Isaiah 43:1-7, Psalm 29, Acts 8:14-17, Luke 3:15-17, 21-22
What do we see? Let’s make this gospel a painting, since St. Luke is the patron saint of painters. We’ll make it a clear day, with a bright sky. Across the center is a crowd of people in a clearing in a valley among some willow trees, and the ground is green. Behind the crowd is a river.
Left of center is one man standing in front of the crowd, and the people are turned towards him as if they are listening to him. He has very long hair and a cloak of shaggy brown fur. But he’s not looking back at the crowd, he’s looking to his right, and pointing with his right hand at another man beyond the crowd.
That man is standing off, turned half away from everyone, bending halfway over, and above him is a bird, descending upon him. Should we picture the bird diving down, like above our main front doors, or fluttering down to alight on him? The bird looks like a dove.
That first man is John the Baptist. We can tell by his hair and his cloak. He is already famous here, and for years to come he will have many followers throughout the Jewish world, even in Egypt and Asia Minor. He has ignited a revival movement among the Jews, both religious and political. He has no ambitions of his own nor any loyalties, but to every political and religious group he gives stern warning. But his warnings are also appealing, and the people have flocked to him.
He offers washing, cleansing, and through that cleansing, hope and expectation. Expectation of what? St. Luke tells us: Of God’s return to Israel along with a Messiah—who will come with fire! And if John cleansed them with water, the Messiah will cleanse them with fire and with the Holy Spirit, the fearsome purifying fire that is unquenchable becomes it comes from God.
When he says “Holy Spirit,” he does not intend what a modern Christian thinks! No one as yet believes in anything like one of the three persons of the Trinity. At this point, the term “Holy Spirit” implies the whole of God, the One God, the capital-S Spirit who is capital-H Holy, high and lifted up, Holy, Holy, Holy. But this One God had made visitations, like to Moses from a burning bush, and to the whole of Israel from the top of Mount Sinai in the column of fire and smoke with flashes of lightning.
A new visitation of God will be scary, and thrilling, and judgment, and purging, and it will be salvation. Fearsome as it is, the people hope for it—the Lord of Hosts returning to Israel like in the ancient days, and the Messiah as God’s representative upon the throne of David in victory and power. These people are gathered in expectation. They are hoping for God’s return.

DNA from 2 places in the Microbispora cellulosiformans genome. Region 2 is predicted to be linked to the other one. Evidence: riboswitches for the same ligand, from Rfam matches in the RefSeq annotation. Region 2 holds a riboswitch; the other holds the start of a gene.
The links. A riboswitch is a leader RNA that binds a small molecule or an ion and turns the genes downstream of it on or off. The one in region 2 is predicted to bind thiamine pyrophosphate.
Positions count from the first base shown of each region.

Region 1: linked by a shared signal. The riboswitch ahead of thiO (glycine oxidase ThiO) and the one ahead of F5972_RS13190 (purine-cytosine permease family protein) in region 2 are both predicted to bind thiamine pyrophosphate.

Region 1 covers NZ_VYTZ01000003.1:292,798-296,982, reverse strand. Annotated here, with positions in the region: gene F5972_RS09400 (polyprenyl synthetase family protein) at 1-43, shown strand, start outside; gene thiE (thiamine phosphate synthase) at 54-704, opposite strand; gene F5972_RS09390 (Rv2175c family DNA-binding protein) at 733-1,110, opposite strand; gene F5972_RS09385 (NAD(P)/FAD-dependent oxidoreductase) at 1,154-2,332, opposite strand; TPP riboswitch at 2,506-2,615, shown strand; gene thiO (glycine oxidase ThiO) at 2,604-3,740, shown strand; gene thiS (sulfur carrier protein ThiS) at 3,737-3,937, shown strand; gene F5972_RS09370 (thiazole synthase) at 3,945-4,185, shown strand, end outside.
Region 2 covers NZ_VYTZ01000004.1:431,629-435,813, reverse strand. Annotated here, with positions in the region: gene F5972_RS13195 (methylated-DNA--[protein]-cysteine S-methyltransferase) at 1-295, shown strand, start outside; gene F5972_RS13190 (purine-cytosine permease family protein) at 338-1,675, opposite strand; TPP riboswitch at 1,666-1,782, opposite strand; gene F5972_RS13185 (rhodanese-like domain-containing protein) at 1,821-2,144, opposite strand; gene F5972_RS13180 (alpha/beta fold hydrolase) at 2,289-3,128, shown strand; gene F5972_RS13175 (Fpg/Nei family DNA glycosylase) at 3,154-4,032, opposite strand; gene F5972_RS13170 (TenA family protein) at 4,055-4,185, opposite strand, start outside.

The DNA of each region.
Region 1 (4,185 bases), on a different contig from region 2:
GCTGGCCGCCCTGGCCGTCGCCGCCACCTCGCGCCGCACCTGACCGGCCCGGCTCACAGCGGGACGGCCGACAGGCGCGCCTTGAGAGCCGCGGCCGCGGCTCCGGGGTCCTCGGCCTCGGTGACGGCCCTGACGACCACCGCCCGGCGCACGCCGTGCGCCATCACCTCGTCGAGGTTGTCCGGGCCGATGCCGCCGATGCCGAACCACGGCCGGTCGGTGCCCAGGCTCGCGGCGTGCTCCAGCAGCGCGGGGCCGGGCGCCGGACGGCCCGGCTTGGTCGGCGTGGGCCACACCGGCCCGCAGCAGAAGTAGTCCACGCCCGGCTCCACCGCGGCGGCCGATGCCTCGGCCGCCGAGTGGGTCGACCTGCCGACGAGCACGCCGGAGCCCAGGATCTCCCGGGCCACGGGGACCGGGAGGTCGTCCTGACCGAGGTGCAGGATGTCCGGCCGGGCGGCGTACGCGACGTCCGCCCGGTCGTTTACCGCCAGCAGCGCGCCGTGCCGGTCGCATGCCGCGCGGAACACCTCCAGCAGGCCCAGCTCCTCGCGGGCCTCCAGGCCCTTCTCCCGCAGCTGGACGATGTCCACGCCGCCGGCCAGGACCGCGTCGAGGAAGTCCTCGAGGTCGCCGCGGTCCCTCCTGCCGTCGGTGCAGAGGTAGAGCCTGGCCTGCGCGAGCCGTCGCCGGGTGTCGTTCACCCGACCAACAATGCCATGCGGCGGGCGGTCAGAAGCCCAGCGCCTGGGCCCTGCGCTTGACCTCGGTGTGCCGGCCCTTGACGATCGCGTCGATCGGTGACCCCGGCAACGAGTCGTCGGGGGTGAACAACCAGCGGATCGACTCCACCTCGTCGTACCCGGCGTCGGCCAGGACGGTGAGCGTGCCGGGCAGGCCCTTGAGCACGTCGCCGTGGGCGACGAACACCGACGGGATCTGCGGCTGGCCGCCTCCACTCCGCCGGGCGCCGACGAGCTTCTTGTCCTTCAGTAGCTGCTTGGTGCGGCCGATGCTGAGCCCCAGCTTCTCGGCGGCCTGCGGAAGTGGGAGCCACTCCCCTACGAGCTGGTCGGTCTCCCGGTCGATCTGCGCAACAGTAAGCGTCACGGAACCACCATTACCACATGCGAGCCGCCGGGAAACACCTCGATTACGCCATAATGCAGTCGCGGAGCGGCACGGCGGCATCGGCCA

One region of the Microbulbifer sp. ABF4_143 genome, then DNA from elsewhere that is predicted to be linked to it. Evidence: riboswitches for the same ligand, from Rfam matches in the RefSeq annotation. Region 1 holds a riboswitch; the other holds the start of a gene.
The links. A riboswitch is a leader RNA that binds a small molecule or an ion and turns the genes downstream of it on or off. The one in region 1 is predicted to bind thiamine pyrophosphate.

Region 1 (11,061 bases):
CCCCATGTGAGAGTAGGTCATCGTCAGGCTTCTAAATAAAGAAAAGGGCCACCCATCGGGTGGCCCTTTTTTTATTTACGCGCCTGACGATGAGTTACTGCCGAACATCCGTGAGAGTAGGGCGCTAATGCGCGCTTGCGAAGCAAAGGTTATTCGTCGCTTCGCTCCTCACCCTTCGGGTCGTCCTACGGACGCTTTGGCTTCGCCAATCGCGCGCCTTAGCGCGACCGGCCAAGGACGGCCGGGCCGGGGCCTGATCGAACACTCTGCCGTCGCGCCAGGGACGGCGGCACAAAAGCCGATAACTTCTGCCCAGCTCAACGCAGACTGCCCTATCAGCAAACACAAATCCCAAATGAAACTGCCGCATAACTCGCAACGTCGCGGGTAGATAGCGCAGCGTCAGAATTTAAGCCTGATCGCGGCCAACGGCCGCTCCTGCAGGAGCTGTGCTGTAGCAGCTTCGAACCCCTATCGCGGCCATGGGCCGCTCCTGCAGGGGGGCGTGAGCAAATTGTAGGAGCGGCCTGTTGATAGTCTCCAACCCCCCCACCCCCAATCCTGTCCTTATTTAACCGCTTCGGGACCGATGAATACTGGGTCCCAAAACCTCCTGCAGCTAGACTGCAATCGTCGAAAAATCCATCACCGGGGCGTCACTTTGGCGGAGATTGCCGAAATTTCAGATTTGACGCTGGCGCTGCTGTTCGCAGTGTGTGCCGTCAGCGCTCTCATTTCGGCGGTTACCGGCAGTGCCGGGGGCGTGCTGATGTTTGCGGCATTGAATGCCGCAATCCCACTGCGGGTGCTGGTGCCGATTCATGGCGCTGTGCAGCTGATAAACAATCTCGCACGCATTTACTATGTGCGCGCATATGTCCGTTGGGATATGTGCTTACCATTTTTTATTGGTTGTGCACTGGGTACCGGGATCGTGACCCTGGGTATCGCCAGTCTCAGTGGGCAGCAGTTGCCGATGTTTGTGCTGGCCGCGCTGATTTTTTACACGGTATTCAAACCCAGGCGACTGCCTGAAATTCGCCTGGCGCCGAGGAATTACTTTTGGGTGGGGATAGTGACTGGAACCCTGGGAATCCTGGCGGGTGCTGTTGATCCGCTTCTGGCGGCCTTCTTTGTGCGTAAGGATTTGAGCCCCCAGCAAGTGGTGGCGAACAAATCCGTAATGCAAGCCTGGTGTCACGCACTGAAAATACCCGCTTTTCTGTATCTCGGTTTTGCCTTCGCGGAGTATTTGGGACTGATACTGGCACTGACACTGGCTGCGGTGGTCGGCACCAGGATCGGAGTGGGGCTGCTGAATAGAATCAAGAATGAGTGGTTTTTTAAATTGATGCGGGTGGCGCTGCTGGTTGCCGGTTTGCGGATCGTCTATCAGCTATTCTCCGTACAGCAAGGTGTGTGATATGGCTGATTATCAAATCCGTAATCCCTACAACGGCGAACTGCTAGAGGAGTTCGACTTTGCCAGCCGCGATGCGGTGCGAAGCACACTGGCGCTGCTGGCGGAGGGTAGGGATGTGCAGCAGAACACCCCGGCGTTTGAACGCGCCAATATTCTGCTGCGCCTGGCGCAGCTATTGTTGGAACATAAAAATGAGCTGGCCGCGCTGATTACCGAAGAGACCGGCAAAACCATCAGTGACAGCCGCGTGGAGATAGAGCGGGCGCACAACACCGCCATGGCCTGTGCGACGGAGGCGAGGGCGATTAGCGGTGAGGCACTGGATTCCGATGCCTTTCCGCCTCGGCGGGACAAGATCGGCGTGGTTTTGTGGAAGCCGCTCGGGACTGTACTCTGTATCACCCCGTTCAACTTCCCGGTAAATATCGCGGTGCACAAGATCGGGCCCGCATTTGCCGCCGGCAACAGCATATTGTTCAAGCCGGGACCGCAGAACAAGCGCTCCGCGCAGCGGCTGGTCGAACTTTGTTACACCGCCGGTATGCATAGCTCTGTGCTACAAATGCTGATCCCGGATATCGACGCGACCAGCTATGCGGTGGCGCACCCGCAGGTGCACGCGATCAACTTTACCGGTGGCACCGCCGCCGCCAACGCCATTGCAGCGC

In this picture the people are all done getting baptized. We don’t see Jesus getting baptized, nor talking with John, like in Matthew and Mark. We see him after he’s baptized, and not listening to John but praying, standing up, bending at the waist, head down. Like at synagogue? Is he praying the Eighteen Benedictions, is he praying the Amida? We are not told what his prayer is.
Shall we picture him with his hands on his chest, or lifted up, like in the Psalms? It makes a difference for how the dove lands. Does it land on his lifted hand, like a trained bird? Or on his head, or maybe on his shoulder, to be closer to his heart, as Riley once said in Sunday School with a child’s insight. How long will it rest on him? Will it fly off again? Or does it somehow merge into him, does it enter into his body? All that we are told is that this dove is the Holy Spirit taking on a form.
That’s weird. God as a dove? Is that even allowed, God as an animal? Isn’t that prohibited as leading to idolatry? God is never manifested as an animal, but only as fire. The closest God gets to a bird is in one of the possible translations of Genesis 1:2, before Creation, when the Spirit of God moved over the face of the Deep, or hovered, or brooded. But not a dove, because a dove is a sacrificial animal, like a calf, a dove is a poor man’s calf. But the Messiah was not for being sacrificed, the Messiah was to be mighty in battle and victorious over his enemies. Well then, maybe this was like the dove from Noah’s ark, that flew out over the Flood three times, until the waters had receded enough for her to make her nest. Does this dove manifest deliverance and peace?